I am loving it. In many ways it is an exercise in public theology – thinking about how core Christian principles work their way out in practice and on a wide canvas. Most of our clients are practicing Christians, but some are not and the response from them has been deeply encouraging. There is a genuine hunger for ethical leadership and many people want to be more than good leaders – they want to be leaders who do good. In a day when so much news is discouraging, I am deeply encouraged by the caliber of people I am meeting and getting the privilege of working with. Oh, and I am still the pastor at large for the Carey group and most Sundays I am preaching somewhere.

Well, if you have read this far, you clearly are a friend, so let me fill you in on a little home news. My third grandchild and first grandson, Ashton Kim Chidgzey, was born a little over a week ago. After a 32 hour labor it was decided that a Caesar was necessary, so that was a tough start for Amy, but all is well, and we are delighted.

After going into semi-retirement (just working a few hours a week as a practice nurse) Rosemary was persuaded to return as a clinical nurse at one of the local hospitals on a 3 month .7fte contract which she has just agreed to extend for another 3 months. She is not sure how much longer she will do this for (three grandchildren are calling), but at the moment, it is going well.

I think that gets you up to date with my life. Oh, incidentally, many people have said that they think my latest book Why Christianity is Probably True is my best and have backed that by buying multiple copies to give away to their friends. Just saying…

As always, nice chatting…

25 Comments

  1. No such thing as retirement! Congratulations on all fronts, Brian. I have a friend whose dream it is to eliminate bad leadership. He says there are no bad leaders, just bad leadership. An interesting perspective. I like your idea of ‘leaders who do good’. I might plagiarise it in my work – not just good businesses but businesses that do good! God bless you.

    • Love that you’ll use it as businesses that do good. Originally I had it as “A sermon that is good is a sermon that does good.”

  2. Loved reading this, Brian. Although the journey is rarely predictable, it is always exciting. Who would want to live a “normal” life, hey?
    32 hour labour? Poor Amy!
    God bless you, and your beautiful family.

    • Thanks Lockie. It was a tough labour for Amy but Ashton is more than worth it.

  3. Thank you for the update. God bless you Brian in your new area of ministry and this new season.

    • Thanks so much Kim. And blessings on the adventures ahead for you.

      • You’re welcome Brian. God bless.

  4. Thanks for the update Brian. Great to see you responding to God’s leading. Hope to see you doing some leadership work over on the east coast some time.

    • Thanks Phillip. As restrictions ease I am hoping to get over East fairly often.

  5. Great story Brian of Gods provision during a time of transition.
    You have put together a powerful team. I don’t know Jon, but Jen I have known since your group days. A remarkable lady.
    With a ‘better than expected’ start, sounds like you have the followers… a sure sign of great leadership. Looking forward to hearing more.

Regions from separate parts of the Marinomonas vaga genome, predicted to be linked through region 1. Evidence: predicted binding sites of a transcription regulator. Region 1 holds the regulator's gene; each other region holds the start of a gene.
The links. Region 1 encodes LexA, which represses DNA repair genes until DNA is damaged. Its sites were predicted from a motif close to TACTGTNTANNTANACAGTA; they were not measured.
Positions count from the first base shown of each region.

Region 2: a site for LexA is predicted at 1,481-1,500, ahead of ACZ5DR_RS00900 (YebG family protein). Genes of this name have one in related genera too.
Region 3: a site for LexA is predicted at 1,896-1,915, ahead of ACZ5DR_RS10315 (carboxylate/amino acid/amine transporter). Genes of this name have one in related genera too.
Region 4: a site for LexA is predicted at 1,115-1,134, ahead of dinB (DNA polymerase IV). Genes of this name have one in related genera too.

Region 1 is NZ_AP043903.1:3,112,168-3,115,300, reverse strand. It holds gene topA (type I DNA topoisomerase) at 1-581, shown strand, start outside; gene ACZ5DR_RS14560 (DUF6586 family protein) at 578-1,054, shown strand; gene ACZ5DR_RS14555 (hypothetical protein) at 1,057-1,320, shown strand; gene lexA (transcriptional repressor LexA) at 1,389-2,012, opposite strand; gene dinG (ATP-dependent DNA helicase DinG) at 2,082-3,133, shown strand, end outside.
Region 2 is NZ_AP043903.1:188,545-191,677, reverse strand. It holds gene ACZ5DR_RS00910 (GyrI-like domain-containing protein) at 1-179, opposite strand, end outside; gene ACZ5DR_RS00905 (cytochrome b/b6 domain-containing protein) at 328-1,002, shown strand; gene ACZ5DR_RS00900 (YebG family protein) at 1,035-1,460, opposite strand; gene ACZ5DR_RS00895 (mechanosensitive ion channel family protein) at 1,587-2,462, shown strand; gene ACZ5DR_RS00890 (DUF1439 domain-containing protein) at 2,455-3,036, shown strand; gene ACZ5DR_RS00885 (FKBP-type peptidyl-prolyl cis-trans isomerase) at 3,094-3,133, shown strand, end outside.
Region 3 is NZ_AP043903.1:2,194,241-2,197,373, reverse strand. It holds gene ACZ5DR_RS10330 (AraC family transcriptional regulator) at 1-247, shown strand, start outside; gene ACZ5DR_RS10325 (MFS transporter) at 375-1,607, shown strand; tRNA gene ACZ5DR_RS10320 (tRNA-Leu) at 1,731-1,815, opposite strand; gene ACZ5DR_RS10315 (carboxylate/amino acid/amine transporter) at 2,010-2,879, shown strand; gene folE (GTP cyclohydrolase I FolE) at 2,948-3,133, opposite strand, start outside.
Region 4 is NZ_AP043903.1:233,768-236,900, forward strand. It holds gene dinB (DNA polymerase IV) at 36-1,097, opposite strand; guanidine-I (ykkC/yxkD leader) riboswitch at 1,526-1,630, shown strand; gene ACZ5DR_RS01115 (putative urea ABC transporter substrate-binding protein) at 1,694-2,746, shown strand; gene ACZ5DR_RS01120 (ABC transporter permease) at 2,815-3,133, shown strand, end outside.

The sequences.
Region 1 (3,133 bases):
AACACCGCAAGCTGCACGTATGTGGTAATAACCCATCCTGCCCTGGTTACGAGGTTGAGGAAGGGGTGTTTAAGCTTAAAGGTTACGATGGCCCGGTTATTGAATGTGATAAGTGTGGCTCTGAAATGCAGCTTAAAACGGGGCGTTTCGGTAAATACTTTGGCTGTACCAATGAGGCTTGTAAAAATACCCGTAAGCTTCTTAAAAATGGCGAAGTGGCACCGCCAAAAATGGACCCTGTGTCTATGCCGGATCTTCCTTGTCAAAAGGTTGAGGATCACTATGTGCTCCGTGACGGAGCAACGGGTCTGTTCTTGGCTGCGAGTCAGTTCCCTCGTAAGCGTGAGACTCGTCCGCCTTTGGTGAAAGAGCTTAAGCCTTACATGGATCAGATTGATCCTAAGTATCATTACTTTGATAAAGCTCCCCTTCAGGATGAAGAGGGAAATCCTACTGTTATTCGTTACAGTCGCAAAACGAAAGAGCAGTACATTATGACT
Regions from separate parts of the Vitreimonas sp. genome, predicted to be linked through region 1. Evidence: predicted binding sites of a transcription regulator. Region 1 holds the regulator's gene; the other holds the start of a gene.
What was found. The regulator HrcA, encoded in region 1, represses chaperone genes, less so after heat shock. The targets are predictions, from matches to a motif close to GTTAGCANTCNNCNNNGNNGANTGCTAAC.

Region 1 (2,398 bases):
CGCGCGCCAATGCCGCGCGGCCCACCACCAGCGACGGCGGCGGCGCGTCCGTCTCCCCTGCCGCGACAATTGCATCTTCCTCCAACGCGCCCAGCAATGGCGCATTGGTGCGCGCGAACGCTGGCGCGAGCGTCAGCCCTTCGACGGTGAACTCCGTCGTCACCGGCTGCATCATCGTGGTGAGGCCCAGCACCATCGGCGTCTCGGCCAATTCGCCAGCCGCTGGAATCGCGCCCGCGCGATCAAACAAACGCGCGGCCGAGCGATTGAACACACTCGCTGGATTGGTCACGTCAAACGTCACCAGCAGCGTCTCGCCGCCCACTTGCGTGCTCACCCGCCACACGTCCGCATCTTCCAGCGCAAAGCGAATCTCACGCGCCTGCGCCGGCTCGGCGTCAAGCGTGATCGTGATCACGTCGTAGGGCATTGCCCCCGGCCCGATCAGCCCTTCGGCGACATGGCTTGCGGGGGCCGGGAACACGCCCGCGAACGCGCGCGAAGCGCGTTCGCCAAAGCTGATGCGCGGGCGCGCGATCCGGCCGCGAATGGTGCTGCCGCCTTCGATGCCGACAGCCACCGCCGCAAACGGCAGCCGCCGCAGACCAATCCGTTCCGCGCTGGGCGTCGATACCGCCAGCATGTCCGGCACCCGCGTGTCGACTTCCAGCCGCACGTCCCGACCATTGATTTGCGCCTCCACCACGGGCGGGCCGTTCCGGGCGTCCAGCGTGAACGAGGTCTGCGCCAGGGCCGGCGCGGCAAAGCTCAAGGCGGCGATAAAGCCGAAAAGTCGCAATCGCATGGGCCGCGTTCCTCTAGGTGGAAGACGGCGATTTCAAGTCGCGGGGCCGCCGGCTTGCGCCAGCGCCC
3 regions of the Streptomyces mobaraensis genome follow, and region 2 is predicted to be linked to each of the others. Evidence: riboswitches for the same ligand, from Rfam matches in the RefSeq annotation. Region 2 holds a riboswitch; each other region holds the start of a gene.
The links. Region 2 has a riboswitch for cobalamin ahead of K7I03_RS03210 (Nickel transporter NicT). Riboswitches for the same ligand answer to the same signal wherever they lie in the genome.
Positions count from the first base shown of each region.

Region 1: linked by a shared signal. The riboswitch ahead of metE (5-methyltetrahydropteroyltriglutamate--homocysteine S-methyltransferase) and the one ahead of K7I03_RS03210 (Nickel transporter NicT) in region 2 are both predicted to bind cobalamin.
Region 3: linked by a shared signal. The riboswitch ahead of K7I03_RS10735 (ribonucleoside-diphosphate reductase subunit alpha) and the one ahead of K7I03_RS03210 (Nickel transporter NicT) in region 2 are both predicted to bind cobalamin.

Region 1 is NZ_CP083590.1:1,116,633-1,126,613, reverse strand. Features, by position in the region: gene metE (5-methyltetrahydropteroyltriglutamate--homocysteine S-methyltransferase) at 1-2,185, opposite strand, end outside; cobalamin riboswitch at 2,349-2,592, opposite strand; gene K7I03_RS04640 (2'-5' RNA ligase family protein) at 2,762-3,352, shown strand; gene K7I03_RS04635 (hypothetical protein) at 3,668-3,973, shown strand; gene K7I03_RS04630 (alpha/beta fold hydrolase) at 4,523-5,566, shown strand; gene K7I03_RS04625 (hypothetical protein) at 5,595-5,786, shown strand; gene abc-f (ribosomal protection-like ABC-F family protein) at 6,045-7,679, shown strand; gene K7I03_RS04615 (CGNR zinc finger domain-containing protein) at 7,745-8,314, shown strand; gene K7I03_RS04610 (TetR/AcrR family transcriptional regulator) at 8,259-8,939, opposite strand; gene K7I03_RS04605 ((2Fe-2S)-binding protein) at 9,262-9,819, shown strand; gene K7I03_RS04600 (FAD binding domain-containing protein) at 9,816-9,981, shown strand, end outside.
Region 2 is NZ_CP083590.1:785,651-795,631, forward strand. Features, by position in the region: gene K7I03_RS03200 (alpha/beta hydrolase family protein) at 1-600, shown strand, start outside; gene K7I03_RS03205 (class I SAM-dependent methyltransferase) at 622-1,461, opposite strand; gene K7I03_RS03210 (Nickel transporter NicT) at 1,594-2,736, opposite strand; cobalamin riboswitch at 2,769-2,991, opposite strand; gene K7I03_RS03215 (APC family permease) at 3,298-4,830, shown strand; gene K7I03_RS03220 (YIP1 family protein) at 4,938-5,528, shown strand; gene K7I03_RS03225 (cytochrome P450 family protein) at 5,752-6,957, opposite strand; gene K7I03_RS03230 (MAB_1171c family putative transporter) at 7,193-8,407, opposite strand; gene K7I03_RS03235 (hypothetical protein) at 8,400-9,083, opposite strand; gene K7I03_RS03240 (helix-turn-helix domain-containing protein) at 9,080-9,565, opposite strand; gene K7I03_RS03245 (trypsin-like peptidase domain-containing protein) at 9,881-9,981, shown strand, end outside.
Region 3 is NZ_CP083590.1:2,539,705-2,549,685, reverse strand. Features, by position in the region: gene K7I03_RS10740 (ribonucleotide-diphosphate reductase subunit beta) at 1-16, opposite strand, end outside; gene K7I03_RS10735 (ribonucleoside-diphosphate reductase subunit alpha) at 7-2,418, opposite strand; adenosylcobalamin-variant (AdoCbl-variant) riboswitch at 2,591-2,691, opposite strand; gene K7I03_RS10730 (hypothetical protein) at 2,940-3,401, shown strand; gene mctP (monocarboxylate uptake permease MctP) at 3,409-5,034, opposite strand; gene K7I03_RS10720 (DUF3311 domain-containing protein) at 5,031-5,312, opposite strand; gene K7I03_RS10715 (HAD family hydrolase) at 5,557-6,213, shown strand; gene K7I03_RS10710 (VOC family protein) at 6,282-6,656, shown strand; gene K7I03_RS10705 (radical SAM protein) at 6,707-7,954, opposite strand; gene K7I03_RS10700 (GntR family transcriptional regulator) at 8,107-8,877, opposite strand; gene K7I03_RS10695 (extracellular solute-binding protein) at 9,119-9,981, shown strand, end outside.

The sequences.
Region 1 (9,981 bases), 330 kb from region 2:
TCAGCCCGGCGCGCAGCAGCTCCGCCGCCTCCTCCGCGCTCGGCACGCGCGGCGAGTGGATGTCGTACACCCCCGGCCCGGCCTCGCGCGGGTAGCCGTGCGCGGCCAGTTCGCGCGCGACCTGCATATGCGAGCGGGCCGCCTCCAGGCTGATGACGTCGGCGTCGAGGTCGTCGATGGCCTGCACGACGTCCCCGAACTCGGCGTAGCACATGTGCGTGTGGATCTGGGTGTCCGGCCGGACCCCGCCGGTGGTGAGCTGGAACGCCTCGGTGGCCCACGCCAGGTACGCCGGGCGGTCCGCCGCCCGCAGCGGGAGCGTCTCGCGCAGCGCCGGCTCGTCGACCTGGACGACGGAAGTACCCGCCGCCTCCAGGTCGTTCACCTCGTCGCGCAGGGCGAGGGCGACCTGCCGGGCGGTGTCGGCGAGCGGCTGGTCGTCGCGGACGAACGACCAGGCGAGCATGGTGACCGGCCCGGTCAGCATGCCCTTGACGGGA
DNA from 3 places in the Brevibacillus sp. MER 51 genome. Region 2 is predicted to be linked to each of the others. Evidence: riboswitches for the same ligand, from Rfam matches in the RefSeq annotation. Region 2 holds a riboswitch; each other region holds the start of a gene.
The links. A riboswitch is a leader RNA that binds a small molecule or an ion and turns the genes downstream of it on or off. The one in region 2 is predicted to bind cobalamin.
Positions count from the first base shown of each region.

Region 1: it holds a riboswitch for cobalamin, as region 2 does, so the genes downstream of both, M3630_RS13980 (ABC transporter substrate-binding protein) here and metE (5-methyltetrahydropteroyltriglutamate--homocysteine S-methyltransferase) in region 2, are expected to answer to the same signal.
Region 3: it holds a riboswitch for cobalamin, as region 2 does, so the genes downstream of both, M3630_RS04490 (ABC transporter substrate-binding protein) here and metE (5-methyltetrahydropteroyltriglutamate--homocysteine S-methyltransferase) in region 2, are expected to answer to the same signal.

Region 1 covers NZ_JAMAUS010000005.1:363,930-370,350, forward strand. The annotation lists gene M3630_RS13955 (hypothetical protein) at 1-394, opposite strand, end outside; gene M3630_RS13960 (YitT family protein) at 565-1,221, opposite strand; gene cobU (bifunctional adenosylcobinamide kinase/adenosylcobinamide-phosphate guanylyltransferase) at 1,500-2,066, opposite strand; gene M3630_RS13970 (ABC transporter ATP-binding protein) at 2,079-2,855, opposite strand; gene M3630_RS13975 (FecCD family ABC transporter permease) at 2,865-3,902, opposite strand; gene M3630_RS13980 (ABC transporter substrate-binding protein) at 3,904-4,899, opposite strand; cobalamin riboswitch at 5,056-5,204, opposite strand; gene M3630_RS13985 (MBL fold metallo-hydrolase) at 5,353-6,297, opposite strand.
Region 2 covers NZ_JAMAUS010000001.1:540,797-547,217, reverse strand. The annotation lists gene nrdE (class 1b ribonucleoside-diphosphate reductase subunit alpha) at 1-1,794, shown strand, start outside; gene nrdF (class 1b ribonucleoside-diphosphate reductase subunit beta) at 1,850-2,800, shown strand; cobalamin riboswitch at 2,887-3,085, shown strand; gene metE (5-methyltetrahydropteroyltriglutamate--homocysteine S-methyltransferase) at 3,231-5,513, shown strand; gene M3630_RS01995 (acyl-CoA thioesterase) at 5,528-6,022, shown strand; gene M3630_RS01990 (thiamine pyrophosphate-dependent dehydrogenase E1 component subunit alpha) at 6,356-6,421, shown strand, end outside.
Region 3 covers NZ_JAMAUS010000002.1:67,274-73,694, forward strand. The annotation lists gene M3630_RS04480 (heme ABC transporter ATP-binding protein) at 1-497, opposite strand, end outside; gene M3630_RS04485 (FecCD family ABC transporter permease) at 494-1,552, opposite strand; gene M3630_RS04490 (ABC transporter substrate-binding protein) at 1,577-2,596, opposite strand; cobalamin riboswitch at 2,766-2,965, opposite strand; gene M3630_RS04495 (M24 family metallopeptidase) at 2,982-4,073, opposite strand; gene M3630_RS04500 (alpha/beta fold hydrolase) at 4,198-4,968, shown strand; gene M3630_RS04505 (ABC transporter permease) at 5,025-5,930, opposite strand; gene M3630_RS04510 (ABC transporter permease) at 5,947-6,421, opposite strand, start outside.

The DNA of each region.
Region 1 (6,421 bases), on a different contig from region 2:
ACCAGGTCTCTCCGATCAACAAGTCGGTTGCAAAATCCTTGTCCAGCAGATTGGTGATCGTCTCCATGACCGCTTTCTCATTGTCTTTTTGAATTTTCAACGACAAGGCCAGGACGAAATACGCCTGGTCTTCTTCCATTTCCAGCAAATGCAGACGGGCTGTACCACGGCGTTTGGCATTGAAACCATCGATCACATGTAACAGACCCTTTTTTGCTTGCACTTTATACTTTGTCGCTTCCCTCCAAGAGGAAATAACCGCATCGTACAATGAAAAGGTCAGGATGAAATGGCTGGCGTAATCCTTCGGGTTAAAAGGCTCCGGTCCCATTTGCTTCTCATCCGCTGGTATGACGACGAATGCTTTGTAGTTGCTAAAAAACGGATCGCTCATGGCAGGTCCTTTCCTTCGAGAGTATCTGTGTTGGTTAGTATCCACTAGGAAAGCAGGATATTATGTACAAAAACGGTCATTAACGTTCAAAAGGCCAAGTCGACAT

• Thanks Col. It has been encouraging. Hope things are going well for you.

  6. It’s so encouraging to read this Brian, thank you for it. It’s heartwarming to me that leaders of your calibre are doing so much on the frontline. Leaders who do good, definitely.
    I wonder if you’ve come across Jonas Santos of Reach Beyond? He gave a magnificent address at Waratah this week, again so encouraging.
    Bless you and the growing family, hope we will get to hear you sometime this year and say hi!

    • Thanks Shelly. Good to hear Jonas did so well. He is a graduate from Vose a few years back.

  7. Hi Brian so excited about the work you are dining with Avenir. I’ve just started a PhD with Avondale and am looking into Spiritual practices and Spiritual Wellbeing in the leadership of Christian schools. Like Phil Nash it would be great to see you on the East coast again.

    • Thanks Cass. Sounds like a great PhD. Hope to get back over East sometime soon. Will keep in touch.

  8. CommentLoved reading your update, Brian and so thrilled about all the new developments including a grandson. Reading about the courses and the response excites me. I am forwarding your blog to my daughter so she is aware of some of the things on offer on leadership. She is Executive Pastor of her church so it might prove profitable.

    • Always good to hear from you Ruth and do pass on the information to anyone you think might be interested.

  9. I was delighted to get this update Brian! As one of those who crossed paths with you and Rose, in a now distant season, I am so grateful to the Lord for that time together. I’m also grateful that through your writing I feel reconnected and am being blessed all over again! Take care and I hope we’ll have opportunity sometime soon to enjoy a leisurely meal with you both.

    • Carl, a leisurely meal with you and Karen would be great. Hope that travel normalises and that it will be possible in the not too distant future.

  10. Brian,
    Loved reading your update. Congratulations on the new grandson! How wonderful!

    I enjoyed hearing about AVENIR and your role. This sounds very exciting!

    Jim Martin

    • Thanks Jim. Lovely hearing from you. It’s a good season.

  11. CommentHi Brian. Greetings from Trish and Rod in Jakarta. Great to hear of your new role at Avenir Will have to get you back again to Jakarta.to encourage school leaders here

    • Great to hear from you. It’s been a while. Loved the time I was in Jakarta a few years ago and very happy to come again.

  12. Thank you for the update,Brian. Wonderful to hear how so much has been happening and how all the threads are weaving so well together. It is also wonderful to hear your passion and enthusiasm, it warms my heart.

    • Very good to hear from you Christine. Hope you and Paul are keeping well.